He is confident that the state tree-removal program, the delay of which has frustrated councilmembers and residents, will begin before the end of this year.

“That will give everybody much more comfort,” he said. “That will eliminate not only the hazards of a tree falling but also the hazard of that tree being a fire danger.”

In addition, the town has received millions of dollars in funding for roadway repairs and upgrades: $77.3 million from the Federal Highway Administration and FEMA to repave roads damaged during the Camp Fire and $1.8 million from the Economic Development Administration to conduct a study of the town’s road systems with the goal of improving evacuation routes, another tier 1 priority. Road repairs likely won’t begin until 2024, however, as utility undergrounding has to be completed first.

All eyes’ on Paradise

Councilwoman Jody Jones, who was mayor during the Camp Fire and its immediate aftermath, said it’s the Town Council’s priority to help the people who were in living in Paradise before the fire come back home—but the road to recovery is going to be long. The town has to consider the fact that many people have chosen not to return, and has to find ways to encourage new people to move there.

Kevin Phillips became Paradise town manager less than a month before the North Complex Fire threatened the town this year. (CN&R file photo)

“Give us five years, and we’ll have all brand-new streets, we’ll have a sewer system, all the homes that will be built will be brand new, there will be new businesses in town,” she said, adding: “It’s a process, and it’s going to take time. Good things are worth waiting for.”

Phillips said the town is looking at how to partner with all of the groups focused on recovery to adopt a shared vision and market Paradise not just locally but regionally, “to see if there’s a way we can draw people up [who] are looking for this lifestyle that we can offer.”

For Brooks, it’s impressive what the town has been able to accomplish in just the past year. Builders and contractors haven’t slowed down, even through the global pandemic. Similar momentum has propelled him forward, even during a long rebuild process for his own family. He pivoted from a job in sales to running the Rebuild Paradise Foundation full-time.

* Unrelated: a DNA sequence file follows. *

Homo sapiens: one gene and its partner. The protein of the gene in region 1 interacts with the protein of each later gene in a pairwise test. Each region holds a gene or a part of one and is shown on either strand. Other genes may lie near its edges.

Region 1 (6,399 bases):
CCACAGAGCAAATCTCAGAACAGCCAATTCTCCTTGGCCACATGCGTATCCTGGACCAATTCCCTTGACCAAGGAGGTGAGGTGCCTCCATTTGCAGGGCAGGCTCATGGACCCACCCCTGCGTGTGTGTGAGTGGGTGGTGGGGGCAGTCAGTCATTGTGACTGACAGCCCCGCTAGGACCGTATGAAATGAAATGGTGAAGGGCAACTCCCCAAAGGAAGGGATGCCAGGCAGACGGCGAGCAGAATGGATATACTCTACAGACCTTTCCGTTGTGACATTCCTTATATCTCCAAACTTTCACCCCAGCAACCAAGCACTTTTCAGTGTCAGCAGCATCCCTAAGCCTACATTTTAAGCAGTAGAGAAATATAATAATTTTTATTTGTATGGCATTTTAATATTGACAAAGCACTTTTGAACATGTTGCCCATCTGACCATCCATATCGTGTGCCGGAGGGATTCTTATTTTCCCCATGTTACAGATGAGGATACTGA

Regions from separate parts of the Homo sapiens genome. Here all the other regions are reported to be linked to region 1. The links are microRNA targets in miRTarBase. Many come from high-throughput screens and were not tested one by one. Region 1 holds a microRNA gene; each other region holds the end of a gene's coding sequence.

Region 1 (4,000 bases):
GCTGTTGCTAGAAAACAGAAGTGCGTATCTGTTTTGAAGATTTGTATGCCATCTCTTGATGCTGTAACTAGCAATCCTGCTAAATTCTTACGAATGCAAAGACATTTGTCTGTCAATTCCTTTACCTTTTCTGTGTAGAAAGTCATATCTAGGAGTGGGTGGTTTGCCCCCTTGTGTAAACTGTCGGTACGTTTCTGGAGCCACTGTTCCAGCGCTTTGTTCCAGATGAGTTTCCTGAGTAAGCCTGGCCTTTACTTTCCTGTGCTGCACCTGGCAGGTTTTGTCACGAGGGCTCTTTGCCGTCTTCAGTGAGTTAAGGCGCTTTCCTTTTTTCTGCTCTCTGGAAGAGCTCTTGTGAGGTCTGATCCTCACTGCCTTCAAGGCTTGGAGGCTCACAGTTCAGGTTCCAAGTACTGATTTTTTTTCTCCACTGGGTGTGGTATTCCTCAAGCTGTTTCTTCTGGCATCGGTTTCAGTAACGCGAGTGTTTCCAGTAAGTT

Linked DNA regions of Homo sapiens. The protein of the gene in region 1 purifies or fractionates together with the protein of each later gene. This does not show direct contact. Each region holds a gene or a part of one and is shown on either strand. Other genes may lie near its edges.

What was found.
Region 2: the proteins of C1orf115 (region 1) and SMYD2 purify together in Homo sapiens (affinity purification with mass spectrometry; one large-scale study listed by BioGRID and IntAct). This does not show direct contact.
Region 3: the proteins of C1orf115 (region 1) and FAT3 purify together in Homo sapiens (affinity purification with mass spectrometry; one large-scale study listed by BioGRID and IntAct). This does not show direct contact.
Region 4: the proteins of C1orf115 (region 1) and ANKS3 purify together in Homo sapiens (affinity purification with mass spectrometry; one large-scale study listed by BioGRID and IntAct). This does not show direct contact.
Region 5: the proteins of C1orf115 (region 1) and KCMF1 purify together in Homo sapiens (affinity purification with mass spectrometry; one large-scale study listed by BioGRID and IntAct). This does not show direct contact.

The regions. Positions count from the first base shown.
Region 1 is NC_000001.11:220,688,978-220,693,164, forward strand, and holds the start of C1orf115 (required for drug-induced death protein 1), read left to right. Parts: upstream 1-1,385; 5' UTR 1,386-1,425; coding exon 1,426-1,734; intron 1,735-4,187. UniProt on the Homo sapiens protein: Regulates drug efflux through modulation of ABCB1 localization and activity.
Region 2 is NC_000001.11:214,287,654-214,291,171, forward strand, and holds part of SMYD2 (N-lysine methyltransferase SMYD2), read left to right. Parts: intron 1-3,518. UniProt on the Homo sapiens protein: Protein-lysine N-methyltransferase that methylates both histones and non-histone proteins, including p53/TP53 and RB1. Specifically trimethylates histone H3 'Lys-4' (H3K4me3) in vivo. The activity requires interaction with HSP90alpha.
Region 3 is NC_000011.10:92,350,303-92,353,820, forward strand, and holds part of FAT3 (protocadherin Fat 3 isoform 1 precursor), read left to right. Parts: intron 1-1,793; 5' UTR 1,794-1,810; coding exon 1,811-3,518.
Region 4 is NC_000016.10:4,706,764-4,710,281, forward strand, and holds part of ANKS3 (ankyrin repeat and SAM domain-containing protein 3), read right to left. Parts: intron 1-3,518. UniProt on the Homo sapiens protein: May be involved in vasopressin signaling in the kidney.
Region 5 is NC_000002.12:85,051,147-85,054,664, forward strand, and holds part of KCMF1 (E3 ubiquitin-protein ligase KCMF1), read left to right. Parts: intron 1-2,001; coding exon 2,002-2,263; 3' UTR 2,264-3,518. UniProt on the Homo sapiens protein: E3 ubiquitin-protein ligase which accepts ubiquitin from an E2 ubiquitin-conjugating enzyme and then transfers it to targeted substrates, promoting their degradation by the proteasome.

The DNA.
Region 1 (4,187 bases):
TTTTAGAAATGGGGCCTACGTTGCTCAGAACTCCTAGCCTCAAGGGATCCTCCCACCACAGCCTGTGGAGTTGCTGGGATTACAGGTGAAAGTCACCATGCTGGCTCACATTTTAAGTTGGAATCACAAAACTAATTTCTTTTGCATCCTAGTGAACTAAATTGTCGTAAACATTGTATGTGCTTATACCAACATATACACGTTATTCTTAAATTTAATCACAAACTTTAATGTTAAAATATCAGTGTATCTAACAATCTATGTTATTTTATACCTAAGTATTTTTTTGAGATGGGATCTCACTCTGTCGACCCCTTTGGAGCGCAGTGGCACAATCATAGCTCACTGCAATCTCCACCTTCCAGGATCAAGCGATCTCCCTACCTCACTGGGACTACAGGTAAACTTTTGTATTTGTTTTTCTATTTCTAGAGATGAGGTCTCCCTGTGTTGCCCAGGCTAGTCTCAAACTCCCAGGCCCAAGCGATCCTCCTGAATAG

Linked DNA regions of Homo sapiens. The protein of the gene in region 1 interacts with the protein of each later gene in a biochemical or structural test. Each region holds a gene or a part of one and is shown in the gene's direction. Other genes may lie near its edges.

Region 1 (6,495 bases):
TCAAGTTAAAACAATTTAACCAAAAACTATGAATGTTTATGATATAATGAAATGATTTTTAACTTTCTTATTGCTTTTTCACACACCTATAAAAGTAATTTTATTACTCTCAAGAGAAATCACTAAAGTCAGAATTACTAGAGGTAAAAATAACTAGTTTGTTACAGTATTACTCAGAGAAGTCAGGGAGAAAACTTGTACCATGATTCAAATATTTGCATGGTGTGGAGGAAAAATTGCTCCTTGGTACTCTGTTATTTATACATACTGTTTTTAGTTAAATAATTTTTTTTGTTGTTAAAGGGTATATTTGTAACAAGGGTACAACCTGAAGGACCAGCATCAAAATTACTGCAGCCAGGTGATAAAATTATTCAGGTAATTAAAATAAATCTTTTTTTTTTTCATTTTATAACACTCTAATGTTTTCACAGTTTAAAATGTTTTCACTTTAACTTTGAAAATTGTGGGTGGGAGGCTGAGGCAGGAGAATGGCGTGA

Brooks knows the recovery is going to take generations, he said, but he wakes up looking forward to his work, inspired and motivated by his fellow Paradisians and the progress everyone has made.

“I think the most amazing thing to me is that despite every challenge that the world has thrown at our community, people still have the pioneering spirit and are figuring their way through this,” he said. “If those of us who are figuring out and working through this path can help others return and share our lessons learned and how we got through it and help support others, that just shows the strength in our community.”

While Wright and Seashore have purchased a home in Chico, they’re still Paradise property owners. Right now, the prospect of returning is painful. But Seashore said she still has hope. They’re waiting to see how the community evolves and are getting involved in other projects to help survivors recover in the meantime.

What she wants for the town she loves—where she’d breathe in the fresh mountain air and delight in seeing deer outside her living room windows every morning—is for it to be safe.

“It’s important, in my eyes, that there’s a new understanding of what it means to be stewards of the land there,” Seashore said. “There could be an amazing revolution of an earth-sustainable community. This is the opportunity right now to do that. All eyes are on Paradise.”

More Camp Fire second anniversary stories:
California will burn
Burning questions